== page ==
Cow’s Milk Allergy Prevention: It takes 2 to build tolerance

T cell epitopes and specific dietary synbiotics – together towards early life cow’s milk allergy prevention: takes two to build tolerance

23rd April 2018: Today, during World Allergy Week, Atanaska Kostadinova will publicly defend her PhD thesis highlighting the potential to induce oral tolerance through controlled exposure to protein fragments or peptides and the use of a prebiotic alone, or a synbiotic combination of pre- and pro-biotics. In addition, the utilisation of a novel delivery system to enhance bioavailability of the peptides will be discussed

For many years, the primary focus of allergy management has been allergen avoidance, however increasing evidence supports a different nutritional approach to allergy management

Cow’s Milk Allergy and the allergic march

The prevalence of allergic diseases is rising dramatically worldwide, affecting 30–40% of the global population. Although most infants with CMA outgrow their allergy by school age, an increasing number may have persistent symptoms or develop other, secondary allergies later in life – also referred to as the ‘allergic march’. For many years, the primary focus of allergy management has been allergen avoidance, however increasing evidence supports an active approach to develop oral tolerance. This can have a broader impact than simple symptom resolution, benefitting health in later life. More information on allergy and its dietary management can be found here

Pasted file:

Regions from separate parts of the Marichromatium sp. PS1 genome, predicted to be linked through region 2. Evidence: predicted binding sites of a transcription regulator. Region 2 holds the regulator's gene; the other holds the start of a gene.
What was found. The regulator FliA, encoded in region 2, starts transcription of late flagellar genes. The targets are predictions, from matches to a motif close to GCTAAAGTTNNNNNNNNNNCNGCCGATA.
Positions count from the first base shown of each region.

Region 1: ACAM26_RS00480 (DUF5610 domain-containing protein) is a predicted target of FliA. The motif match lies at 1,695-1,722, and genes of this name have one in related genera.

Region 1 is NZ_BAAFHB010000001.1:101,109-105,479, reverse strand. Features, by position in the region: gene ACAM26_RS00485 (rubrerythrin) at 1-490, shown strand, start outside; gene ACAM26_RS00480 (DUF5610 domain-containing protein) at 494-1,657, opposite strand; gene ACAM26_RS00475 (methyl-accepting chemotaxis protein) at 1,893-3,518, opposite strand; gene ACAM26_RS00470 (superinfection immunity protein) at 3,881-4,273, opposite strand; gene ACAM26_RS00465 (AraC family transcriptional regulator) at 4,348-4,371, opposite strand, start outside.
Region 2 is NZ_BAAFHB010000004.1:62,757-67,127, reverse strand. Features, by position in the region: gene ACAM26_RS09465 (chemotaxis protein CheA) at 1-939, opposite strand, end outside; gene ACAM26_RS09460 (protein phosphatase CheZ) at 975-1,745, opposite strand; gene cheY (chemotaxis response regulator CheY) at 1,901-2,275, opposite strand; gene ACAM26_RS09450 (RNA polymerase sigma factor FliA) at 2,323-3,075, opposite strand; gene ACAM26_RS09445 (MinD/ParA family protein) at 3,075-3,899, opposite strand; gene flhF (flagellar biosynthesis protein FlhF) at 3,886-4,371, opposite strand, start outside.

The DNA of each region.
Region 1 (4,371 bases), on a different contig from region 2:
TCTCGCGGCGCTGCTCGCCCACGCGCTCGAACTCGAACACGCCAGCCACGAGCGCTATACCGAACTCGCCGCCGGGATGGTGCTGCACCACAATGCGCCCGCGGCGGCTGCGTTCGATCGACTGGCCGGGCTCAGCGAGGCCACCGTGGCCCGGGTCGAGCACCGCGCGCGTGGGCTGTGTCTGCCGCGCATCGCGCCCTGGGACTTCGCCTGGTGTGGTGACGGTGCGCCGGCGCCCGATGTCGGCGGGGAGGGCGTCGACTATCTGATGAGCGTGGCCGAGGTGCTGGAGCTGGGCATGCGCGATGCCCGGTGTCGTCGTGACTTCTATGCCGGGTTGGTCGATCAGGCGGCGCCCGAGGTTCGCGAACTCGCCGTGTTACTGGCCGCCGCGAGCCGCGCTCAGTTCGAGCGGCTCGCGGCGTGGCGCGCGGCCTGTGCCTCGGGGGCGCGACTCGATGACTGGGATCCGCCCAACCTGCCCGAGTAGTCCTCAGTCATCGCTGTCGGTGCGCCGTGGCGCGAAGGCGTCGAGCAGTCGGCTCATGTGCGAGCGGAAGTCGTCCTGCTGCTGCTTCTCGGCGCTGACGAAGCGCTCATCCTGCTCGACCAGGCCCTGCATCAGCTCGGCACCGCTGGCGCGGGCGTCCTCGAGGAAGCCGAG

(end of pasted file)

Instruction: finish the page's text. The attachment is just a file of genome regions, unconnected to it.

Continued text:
A combined nutritional approach to Cow’s Milk Allergy prevention

In her thesis Atanaska demonstrated that a combination of a hydrolyzed whey protein and unique non-digestible oligosaccharides elicits a stronger preventive effect than the isolated individual ingredients. Likewise, the allergic response was reduced when specific T cell epitope-containing peptides from β-Lactoglobulin (one of the main allergenic proteins in cow’s milk) were administered to mice in parallel with a diet containing short- and long-chain oligosaccharides and Bifidobacterium breve M-16V prior to allergic sensitization. In addition, the use of a novel delivery system based on poly(lactic-co-glycolic acid) (PLGA) also facilitated the T cell-epitope containing peptides to partially prevent the whey-induced allergic skin response.

This interesting thesis highlights several dietary interventions which might support the development of oral tolerance and contribute to future CMA prevention strategies.


Atanaska’s promotor is prof. dr. J Garssen, Professor of Immunopharmacology of Nutrition at Utrecht University and Research Director Immunology, Danone Nutricia Research, The Netherlands, and co-promotors are dr. L.M.J. Knippels, Utrecht University, Division of Pharmacology and Danone Nutricia Research, The Netherlands and dr. L.E.M. Willemsen, Division of Pharmacology Utrecht University.



Date and time public defence: Monday 23rd April 2018 at 14:30 hrs.

Location: The Academiegebouw, Utrecht, The Netherlands.

Before the ceremony a symposium with international speakers will be organized starting at 9.00 am Lecture room M2.01, David de Wied Building, Utrecht University.

Find out more about the symposium here

Find out more about the thesis here

Find out more about Danone Nutricia Research’s work on allergy here